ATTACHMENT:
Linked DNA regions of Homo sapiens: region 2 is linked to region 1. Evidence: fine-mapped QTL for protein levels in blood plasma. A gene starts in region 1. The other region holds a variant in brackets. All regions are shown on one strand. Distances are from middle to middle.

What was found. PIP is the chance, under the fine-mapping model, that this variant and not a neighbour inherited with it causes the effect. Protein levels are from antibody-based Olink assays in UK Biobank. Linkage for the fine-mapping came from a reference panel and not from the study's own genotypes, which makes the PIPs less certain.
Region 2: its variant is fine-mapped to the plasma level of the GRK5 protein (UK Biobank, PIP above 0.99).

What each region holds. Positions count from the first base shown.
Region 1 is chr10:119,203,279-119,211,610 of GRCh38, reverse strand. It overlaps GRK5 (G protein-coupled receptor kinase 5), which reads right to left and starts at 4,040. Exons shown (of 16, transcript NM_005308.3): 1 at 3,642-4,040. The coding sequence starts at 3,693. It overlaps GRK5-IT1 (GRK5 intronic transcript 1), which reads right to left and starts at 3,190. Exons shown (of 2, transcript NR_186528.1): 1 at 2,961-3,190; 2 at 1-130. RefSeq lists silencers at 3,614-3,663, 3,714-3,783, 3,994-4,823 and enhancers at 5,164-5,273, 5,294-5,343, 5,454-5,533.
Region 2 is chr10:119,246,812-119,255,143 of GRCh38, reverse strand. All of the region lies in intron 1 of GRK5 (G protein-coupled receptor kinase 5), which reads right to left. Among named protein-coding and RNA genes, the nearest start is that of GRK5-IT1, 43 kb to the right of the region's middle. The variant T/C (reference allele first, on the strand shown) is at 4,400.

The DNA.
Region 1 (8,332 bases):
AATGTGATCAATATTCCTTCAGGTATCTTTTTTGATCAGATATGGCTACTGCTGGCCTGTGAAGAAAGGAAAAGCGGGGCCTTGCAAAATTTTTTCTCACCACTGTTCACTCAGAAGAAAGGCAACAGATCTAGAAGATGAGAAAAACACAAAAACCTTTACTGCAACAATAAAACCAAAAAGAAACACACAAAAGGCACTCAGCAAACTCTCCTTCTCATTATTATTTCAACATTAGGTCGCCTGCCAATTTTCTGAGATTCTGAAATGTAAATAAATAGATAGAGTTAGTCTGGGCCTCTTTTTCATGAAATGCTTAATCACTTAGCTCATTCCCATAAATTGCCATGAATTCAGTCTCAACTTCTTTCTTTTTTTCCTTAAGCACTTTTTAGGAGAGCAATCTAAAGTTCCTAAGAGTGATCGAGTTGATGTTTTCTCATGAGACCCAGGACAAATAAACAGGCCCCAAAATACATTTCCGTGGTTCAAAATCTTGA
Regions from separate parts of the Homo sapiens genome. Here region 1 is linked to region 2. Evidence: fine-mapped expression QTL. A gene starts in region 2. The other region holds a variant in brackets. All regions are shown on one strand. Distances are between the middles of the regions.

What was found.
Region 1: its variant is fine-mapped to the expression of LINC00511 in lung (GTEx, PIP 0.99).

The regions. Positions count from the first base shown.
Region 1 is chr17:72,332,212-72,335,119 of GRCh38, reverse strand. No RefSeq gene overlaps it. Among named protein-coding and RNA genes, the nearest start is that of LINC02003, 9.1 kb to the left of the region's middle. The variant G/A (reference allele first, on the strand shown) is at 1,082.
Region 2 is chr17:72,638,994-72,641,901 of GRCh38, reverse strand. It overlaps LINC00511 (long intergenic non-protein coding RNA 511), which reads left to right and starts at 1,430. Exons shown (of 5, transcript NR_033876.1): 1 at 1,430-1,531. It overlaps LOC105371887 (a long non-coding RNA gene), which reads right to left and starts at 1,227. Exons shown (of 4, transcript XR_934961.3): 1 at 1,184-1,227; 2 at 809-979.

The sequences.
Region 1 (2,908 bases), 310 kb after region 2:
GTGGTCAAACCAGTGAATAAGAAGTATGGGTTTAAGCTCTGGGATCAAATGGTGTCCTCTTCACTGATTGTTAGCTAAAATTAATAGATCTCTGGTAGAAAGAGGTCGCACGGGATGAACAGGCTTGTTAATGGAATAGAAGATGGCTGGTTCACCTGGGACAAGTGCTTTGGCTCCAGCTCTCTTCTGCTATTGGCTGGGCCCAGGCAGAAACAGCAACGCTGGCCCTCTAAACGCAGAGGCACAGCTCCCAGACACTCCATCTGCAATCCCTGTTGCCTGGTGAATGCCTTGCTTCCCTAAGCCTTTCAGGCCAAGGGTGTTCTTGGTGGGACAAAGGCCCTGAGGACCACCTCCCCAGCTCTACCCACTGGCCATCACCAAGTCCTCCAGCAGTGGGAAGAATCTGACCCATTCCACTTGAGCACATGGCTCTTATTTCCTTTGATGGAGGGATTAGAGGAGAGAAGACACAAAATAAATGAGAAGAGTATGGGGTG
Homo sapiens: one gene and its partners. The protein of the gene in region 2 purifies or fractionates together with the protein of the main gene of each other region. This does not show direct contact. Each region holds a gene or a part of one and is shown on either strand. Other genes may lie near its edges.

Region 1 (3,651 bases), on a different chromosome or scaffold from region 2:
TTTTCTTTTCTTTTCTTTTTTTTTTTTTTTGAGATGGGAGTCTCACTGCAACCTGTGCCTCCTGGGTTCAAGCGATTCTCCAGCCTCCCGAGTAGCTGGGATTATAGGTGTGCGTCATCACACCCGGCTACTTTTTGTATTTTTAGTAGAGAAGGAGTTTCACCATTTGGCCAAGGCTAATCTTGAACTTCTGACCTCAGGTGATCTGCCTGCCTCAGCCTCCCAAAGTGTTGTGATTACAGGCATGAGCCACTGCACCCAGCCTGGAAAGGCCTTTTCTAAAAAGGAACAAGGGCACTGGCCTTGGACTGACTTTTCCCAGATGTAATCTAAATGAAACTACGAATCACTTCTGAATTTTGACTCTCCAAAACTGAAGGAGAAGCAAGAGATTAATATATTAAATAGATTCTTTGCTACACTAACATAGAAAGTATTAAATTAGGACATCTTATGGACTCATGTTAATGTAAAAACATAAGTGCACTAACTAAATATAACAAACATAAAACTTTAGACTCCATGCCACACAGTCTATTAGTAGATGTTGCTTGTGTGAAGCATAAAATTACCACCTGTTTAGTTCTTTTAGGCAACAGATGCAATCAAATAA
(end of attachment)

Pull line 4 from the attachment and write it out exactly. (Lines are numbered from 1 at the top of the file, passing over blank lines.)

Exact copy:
What each region holds. Positions count from the first base shown.